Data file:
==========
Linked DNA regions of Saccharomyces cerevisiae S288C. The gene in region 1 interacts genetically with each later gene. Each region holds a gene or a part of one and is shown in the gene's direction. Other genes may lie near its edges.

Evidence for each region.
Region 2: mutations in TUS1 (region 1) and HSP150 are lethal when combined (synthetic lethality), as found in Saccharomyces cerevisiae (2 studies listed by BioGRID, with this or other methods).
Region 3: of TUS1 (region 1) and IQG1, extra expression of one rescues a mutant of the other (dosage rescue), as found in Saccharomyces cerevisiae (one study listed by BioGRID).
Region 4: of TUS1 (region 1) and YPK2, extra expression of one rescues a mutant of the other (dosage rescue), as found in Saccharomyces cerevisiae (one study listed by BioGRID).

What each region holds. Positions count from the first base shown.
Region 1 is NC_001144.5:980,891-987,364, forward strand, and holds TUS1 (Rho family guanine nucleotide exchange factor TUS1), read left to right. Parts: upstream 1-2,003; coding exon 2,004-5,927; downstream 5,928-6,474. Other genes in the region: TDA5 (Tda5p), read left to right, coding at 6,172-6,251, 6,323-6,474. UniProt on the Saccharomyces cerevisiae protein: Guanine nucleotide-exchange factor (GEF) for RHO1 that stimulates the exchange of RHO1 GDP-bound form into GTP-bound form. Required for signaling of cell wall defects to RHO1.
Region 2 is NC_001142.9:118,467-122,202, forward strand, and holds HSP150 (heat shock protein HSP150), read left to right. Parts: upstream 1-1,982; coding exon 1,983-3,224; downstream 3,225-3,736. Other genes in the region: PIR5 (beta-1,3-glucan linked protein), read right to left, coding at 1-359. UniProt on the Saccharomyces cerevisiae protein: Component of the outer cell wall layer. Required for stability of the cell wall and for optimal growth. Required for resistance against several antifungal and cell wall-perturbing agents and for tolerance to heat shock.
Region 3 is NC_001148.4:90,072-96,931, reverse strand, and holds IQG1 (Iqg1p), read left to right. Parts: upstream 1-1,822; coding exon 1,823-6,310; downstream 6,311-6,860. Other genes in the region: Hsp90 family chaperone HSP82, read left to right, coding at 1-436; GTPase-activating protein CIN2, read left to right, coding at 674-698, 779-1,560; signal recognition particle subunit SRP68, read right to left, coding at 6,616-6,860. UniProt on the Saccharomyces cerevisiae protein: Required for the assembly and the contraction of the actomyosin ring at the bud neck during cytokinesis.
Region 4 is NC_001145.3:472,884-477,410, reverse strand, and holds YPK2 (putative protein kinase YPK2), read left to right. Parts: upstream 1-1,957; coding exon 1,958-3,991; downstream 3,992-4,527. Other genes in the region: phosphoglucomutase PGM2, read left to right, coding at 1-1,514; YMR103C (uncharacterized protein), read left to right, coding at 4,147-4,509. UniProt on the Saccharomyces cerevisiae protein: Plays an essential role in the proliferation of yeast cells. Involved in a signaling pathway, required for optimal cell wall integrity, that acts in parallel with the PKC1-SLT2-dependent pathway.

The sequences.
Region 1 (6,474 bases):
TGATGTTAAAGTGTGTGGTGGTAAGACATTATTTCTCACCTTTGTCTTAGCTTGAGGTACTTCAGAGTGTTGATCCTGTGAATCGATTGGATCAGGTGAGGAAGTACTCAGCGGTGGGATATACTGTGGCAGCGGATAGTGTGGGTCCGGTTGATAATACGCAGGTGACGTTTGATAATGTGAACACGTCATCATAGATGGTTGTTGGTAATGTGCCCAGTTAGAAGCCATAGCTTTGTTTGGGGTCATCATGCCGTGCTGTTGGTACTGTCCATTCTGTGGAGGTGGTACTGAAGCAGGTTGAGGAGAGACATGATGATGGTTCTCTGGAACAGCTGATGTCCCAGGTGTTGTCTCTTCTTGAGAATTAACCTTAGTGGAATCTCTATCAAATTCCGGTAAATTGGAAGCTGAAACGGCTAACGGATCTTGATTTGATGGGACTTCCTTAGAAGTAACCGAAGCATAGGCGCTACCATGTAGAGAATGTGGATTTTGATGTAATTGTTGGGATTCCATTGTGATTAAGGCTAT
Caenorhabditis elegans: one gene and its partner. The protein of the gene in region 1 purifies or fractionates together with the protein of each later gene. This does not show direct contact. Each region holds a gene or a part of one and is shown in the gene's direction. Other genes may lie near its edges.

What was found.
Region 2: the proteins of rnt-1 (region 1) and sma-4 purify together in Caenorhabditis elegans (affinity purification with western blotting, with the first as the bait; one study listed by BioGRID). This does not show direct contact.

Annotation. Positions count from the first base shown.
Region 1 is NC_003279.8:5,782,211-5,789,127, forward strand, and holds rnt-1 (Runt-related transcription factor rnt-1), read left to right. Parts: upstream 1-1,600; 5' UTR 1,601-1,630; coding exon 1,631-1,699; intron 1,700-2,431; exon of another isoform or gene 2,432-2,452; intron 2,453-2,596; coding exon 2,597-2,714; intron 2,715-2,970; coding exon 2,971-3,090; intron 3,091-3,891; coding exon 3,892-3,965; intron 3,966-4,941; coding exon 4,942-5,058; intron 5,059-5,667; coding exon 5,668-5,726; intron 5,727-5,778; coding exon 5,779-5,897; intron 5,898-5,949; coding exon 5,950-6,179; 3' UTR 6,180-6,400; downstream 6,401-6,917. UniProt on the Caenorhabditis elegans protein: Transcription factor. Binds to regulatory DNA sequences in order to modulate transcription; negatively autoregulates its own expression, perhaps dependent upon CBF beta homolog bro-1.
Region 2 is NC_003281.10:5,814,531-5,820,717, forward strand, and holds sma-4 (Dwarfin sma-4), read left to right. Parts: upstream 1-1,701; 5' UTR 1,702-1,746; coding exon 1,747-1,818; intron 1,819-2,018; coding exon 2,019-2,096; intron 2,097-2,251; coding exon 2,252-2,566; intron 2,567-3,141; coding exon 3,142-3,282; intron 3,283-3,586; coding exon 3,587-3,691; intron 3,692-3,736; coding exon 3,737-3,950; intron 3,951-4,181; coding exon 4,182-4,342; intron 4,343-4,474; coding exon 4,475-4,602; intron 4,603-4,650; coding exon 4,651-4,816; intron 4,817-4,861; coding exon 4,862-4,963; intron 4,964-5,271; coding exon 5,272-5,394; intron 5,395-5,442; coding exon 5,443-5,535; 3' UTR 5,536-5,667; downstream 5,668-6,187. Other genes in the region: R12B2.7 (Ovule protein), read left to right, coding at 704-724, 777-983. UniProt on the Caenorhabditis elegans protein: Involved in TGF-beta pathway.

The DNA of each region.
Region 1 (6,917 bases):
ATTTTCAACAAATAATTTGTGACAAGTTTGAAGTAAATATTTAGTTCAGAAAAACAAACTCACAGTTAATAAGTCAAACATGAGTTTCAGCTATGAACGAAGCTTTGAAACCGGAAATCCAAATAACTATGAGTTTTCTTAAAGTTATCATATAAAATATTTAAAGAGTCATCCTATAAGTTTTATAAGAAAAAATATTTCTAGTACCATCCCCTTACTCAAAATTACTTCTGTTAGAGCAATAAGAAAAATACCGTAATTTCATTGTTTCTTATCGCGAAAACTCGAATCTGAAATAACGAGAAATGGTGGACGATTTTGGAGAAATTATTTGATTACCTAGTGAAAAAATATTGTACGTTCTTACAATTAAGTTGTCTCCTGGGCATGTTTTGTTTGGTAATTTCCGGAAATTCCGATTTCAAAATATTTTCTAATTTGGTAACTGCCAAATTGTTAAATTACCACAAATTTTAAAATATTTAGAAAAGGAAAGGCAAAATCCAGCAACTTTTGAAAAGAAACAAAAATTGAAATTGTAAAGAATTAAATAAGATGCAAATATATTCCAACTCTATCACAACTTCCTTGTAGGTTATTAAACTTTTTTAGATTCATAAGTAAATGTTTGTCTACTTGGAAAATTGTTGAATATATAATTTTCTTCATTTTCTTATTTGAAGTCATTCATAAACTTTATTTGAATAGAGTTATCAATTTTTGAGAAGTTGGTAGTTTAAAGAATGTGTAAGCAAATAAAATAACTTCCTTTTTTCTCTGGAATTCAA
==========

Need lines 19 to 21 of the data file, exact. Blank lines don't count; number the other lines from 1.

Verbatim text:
Region 2 is NC_003281.10:5,814,531-5,820,717, forward strand, and holds sma-4 (Dwarfin sma-4), read left to right. Parts: upstream 1-1,701; 5' UTR 1,702-1,746; coding exon 1,747-1,818; intron 1,819-2,018; coding exon 2,019-2,096; intron 2,097-2,251; coding exon 2,252-2,566; intron 2,567-3,141; coding exon 3,142-3,282; intron 3,283-3,586; coding exon 3,587-3,691; intron 3,692-3,736; coding exon 3,737-3,950; intron 3,951-4,181; coding exon 4,182-4,342; intron 4,343-4,474; coding exon 4,475-4,602; intron 4,603-4,650; coding exon 4,651-4,816; intron 4,817-4,861; coding exon 4,862-4,963; intron 4,964-5,271; coding exon 5,272-5,394; intron 5,395-5,442; coding exon 5,443-5,535; 3' UTR 5,536-5,667; downstream 5,668-6,187. Other genes in the region: R12B2.7 (Ovule protein), read left to right, coding at 704-724, 777-983. UniProt on the Caenorhabditis elegans protein: Involved in TGF-beta pathway.

The DNA of each region.
Region 1 (6,917 bases):